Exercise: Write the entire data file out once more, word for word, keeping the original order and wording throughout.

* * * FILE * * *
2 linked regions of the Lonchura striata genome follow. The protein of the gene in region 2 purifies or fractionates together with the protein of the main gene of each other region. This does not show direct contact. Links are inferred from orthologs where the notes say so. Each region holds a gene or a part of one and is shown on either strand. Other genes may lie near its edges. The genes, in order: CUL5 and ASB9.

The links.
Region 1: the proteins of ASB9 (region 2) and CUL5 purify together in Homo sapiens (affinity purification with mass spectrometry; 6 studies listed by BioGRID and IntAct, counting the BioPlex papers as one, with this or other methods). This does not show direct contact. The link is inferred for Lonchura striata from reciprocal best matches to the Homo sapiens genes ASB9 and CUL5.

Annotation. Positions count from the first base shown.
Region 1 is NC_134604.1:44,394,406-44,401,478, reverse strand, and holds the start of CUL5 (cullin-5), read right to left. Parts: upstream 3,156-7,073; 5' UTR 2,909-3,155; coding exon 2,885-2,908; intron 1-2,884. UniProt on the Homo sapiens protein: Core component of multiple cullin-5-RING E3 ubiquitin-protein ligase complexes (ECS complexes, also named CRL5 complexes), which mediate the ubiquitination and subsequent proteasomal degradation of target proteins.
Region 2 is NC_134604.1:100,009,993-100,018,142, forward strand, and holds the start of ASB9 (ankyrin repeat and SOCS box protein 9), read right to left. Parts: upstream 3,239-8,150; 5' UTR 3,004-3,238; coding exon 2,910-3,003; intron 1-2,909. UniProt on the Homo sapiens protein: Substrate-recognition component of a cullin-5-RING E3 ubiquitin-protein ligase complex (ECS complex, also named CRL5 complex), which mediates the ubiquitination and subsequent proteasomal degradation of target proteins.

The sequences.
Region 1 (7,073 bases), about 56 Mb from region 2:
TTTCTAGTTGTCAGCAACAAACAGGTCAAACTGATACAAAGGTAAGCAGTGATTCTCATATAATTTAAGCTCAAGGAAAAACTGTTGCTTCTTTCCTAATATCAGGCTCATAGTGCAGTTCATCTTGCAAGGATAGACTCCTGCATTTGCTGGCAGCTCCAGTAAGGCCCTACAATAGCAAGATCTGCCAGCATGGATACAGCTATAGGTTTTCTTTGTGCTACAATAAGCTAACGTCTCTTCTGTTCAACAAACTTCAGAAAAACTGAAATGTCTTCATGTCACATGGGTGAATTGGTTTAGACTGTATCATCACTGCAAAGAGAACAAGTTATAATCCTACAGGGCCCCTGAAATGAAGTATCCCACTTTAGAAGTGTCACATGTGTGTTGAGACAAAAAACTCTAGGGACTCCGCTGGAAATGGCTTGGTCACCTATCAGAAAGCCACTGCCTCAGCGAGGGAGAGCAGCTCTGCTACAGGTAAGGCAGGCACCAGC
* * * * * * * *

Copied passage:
2 linked regions of the Lonchura striata genome follow. The protein of the gene in region 2 purifies or fractionates together with the protein of the main gene of each other region. This does not show direct contact. Links are inferred from orthologs where the notes say so. Each region holds a gene or a part of one and is shown on either strand. Other genes may lie near its edges. The genes, in order: CUL5 and ASB9.

The links.
Region 1: the proteins of ASB9 (region 2) and CUL5 purify together in Homo sapiens (affinity purification with mass spectrometry; 6 studies listed by BioGRID and IntAct, counting the BioPlex papers as one, with this or other methods). This does not show direct contact. The link is inferred for Lonchura striata from reciprocal best matches to the Homo sapiens genes ASB9 and CUL5.

Annotation. Positions count from the first base shown.
Region 1 is NC_134604.1:44,394,406-44,401,478, reverse strand, and holds the start of CUL5 (cullin-5), read right to left. Parts: upstream 3,156-7,073; 5' UTR 2,909-3,155; coding exon 2,885-2,908; intron 1-2,884. UniProt on the Homo sapiens protein: Core component of multiple cullin-5-RING E3 ubiquitin-protein ligase complexes (ECS complexes, also named CRL5 complexes), which mediate the ubiquitination and subsequent proteasomal degradation of target proteins.
Region 2 is NC_134604.1:100,009,993-100,018,142, forward strand, and holds the start of ASB9 (ankyrin repeat and SOCS box protein 9), read right to left. Parts: upstream 3,239-8,150; 5' UTR 3,004-3,238; coding exon 2,910-3,003; intron 1-2,909. UniProt on the Homo sapiens protein: Substrate-recognition component of a cullin-5-RING E3 ubiquitin-protein ligase complex (ECS complex, also named CRL5 complex), which mediates the ubiquitination and subsequent proteasomal degradation of target proteins.

The sequences.
Region 1 (7,073 bases), about 56 Mb from region 2:
TTTCTAGTTGTCAGCAACAAACAGGTCAAACTGATACAAAGGTAAGCAGTGATTCTCATATAATTTAAGCTCAAGGAAAAACTGTTGCTTCTTTCCTAATATCAGGCTCATAGTGCAGTTCATCTTGCAAGGATAGACTCCTGCATTTGCTGGCAGCTCCAGTAAGGCCCTACAATAGCAAGATCTGCCAGCATGGATACAGCTATAGGTTTTCTTTGTGCTACAATAAGCTAACGTCTCTTCTGTTCAACAAACTTCAGAAAAACTGAAATGTCTTCATGTCACATGGGTGAATTGGTTTAGACTGTATCATCACTGCAAAGAGAACAAGTTATAATCCTACAGGGCCCCTGAAATGAAGTATCCCACTTTAGAAGTGTCACATGTGTGTTGAGACAAAAAACTCTAGGGACTCCGCTGGAAATGGCTTGGTCACCTATCAGAAAGCCACTGCCTCAGCGAGGGAGAGCAGCTCTGCTACAGGTAAGGCAGGCACCAGC